Day 3: Head 34nm to Gemiler Island, also known as St Nicholas Island, where the tomb of St Nicholas, or Father Christmas, was believed to have been originally located. Climb the very steep hill to see the ruins of five churches built between the 4th and 6th centuries, one of which is cut into the rock. There are impressive views at the top, but wear sturdy shoes and take plenty of sunscreen and water with you. The ruined arches provide natural frames for views of electric blue seas sparkling in the sunshine. This is a popular spot, so early mooring is advisable and if you want to swim off the beach, wear water shoes as there are rocks underwater.
Day 4: Sail 13nm to Kizikuyruk Koyu on the Kapıdağ peninsula, a deep anchorage and beautiful cove with clear water for snorkeling.
Day 5: Make for Fethiye (13nm), which is a wonderful gateway to explore Turkey’s rich archaeological treasures and the Antalya ruins with their rock tombs that formed part of Lycia’s ancient settlements. There are plenty of mooring opportunities and some hotels reduce the mooring fee if you dine. Just a 20 minute walk away from the harbor is the Amyntas rock tombs.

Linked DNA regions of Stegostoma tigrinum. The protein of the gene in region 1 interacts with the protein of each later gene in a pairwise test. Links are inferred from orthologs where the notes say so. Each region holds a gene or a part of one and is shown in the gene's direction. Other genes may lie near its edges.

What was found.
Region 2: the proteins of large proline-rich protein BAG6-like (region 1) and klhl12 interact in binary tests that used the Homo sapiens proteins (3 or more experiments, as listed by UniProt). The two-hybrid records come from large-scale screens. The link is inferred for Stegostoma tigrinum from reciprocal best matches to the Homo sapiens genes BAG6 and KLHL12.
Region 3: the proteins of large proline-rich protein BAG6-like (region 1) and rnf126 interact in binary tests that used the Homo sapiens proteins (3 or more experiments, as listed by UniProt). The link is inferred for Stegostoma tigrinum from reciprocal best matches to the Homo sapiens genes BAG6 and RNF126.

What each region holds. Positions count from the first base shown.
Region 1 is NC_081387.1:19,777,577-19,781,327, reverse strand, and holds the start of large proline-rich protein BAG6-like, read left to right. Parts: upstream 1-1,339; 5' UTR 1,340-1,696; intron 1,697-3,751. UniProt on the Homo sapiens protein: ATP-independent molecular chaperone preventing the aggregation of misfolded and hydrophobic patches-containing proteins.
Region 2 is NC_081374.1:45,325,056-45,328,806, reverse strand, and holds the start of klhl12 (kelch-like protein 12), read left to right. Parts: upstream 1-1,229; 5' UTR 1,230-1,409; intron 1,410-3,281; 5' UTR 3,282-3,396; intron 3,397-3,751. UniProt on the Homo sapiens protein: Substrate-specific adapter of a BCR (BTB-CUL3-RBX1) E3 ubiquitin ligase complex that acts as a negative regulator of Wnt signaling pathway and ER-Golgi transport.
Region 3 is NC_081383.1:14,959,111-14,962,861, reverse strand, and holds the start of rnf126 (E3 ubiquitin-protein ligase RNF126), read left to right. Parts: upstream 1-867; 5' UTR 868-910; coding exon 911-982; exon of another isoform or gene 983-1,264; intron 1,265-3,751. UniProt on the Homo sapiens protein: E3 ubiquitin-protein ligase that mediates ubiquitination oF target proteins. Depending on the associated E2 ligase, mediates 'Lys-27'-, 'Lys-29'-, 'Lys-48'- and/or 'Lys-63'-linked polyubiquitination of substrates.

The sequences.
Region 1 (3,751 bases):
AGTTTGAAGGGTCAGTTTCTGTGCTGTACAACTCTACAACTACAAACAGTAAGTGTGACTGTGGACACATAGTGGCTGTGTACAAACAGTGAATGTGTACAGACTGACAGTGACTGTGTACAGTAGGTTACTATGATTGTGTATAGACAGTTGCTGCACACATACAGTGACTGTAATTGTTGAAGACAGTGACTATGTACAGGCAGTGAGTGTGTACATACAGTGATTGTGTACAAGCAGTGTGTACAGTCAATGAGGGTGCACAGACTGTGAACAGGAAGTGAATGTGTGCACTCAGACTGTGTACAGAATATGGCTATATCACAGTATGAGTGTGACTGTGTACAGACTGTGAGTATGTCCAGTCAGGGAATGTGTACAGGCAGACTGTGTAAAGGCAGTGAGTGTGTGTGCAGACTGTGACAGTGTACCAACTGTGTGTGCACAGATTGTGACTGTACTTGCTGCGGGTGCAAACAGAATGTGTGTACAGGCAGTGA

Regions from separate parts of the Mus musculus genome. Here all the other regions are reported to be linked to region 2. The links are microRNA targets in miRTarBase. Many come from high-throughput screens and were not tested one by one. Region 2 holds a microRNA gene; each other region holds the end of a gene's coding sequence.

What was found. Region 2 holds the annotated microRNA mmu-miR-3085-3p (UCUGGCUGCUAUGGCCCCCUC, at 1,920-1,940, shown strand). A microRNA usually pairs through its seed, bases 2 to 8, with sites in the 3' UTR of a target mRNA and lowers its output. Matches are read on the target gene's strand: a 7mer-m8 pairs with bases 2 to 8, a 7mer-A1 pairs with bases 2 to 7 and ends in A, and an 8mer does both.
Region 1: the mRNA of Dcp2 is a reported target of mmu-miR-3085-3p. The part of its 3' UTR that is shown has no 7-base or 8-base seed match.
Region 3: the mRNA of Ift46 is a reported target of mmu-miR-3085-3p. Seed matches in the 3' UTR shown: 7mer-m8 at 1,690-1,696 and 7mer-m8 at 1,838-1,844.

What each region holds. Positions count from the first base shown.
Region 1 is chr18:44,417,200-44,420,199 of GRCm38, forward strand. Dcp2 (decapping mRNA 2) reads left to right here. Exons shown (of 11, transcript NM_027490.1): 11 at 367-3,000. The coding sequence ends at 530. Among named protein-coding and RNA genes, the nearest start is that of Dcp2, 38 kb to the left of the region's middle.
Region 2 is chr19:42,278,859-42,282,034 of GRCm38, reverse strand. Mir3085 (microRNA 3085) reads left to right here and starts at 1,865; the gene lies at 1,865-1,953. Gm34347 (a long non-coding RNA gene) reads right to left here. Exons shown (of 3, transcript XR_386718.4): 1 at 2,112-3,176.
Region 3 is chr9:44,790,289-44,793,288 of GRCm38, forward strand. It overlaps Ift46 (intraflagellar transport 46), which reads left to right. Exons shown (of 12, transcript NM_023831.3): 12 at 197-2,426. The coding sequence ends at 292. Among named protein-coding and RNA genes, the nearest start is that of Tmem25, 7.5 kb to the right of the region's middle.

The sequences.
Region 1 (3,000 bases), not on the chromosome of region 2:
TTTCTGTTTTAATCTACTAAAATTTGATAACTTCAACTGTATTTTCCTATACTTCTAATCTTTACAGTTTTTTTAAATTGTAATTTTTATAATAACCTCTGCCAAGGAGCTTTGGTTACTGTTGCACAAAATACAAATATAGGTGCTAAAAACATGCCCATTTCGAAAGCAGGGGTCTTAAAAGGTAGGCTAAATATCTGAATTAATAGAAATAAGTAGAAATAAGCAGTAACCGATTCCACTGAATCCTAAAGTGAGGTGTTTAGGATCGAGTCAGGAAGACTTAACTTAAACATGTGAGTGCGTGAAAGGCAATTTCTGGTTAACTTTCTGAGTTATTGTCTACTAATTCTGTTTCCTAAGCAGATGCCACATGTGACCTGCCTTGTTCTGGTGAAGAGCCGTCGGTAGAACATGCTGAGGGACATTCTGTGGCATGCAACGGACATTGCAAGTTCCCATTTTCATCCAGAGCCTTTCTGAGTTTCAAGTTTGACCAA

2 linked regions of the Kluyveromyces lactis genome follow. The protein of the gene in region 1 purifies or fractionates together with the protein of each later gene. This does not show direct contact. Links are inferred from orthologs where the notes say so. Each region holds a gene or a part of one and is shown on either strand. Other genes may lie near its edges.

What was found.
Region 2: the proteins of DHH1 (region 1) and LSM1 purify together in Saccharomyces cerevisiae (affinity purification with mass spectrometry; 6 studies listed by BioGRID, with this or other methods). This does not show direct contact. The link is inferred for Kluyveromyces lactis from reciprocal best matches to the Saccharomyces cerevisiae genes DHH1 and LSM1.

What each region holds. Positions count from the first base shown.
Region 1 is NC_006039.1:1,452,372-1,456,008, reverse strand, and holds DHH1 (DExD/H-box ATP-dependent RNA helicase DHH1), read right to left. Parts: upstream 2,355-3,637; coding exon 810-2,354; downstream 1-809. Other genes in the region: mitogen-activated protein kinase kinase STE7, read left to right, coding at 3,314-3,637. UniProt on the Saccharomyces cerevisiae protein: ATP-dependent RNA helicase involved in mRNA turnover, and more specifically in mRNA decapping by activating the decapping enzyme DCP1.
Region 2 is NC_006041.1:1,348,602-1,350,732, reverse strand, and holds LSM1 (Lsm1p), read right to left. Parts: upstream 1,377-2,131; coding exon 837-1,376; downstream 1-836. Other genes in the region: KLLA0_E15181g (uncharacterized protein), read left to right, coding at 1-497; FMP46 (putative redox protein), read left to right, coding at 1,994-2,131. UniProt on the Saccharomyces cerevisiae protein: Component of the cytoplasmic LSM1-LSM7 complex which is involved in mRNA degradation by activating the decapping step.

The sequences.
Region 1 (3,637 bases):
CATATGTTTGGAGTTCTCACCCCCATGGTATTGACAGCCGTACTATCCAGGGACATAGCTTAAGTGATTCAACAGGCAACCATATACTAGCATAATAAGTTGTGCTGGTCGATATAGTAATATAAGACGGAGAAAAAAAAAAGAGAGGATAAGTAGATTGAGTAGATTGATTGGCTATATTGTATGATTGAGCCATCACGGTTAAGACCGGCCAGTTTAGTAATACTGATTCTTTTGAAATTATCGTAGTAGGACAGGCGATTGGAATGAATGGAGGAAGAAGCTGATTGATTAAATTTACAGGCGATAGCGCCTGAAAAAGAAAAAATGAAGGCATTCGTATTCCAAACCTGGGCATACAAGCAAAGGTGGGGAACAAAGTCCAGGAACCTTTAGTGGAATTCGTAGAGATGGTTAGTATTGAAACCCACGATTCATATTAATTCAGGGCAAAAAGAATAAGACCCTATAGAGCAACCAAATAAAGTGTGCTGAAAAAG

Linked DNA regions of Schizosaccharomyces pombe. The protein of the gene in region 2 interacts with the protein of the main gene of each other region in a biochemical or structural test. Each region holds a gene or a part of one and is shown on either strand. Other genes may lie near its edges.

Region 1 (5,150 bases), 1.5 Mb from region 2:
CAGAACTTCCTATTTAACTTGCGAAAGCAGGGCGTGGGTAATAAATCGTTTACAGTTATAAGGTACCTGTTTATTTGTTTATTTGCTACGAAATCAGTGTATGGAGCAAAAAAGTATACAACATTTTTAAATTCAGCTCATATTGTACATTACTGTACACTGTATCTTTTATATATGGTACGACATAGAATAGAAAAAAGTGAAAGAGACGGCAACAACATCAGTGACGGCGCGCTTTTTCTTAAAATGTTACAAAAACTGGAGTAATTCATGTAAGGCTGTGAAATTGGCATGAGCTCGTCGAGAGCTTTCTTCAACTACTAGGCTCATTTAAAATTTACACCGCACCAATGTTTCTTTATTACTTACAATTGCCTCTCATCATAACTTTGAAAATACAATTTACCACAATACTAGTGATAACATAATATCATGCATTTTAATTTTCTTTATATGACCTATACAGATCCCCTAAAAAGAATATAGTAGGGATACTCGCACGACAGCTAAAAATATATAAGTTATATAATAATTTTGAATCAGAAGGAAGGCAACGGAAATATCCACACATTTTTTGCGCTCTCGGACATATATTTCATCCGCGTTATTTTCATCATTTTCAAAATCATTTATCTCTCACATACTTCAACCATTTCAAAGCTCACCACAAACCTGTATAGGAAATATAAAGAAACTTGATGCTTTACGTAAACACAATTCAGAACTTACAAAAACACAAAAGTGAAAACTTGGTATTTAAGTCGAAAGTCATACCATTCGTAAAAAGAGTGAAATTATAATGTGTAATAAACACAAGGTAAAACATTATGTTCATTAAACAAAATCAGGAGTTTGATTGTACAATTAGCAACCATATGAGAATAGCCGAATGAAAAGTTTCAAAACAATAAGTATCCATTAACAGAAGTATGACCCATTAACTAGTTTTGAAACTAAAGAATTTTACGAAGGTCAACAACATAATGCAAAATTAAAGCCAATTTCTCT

If you have more time, the amazing, well-preserved settlement of Pinara is just an hour by taxi, followed by a winding walk up the hill. It sits in the mountains with tombs cut into high rocks, many with columns and motifs, or you can wander the amphitheater. Some of the site requires climbing, so wear the right footwear for scrambling. Or you can visit the Tlos ruins with its amphitheater, roman baths and mausoleum cuts into the rocks. You can also see the ruins at Xanthos and Kalkan. It gets very hot in summer, so make sure you stock up on water when you visit the ancient sites.
Day 6: Sail 15nm to Wall Bay, which offers some of the best snorkeling in this part of Turkey. Dine at the nearby family-run restaurant Adaia, which can only be accessed by boat. Swim at the beach or kayak to the nearby Cleopatra’s Bay (also known as Ruin Bay) to explore ancient ruins.
Day 7: Head nine nautical miles back to Göcek and disembark.
Our Göcek Base Manager (see our Useful Downloads section for details), will be pleased to welcome you on arrival.
Fly via Istanbul to Dalaman Airport (DLM) from New York with Turkish Airlines or to Antalya Airport (AYT) from Los Angeles with Aeroflot or Turkish Airlines. Dalaman is 25 minutes from our base by taxi and Antalya is 3 hours away. We can arrange airport transfers on request. Make sure your passport is in date and valid for the duration of your stay and look under our Handy Info section for visa advice!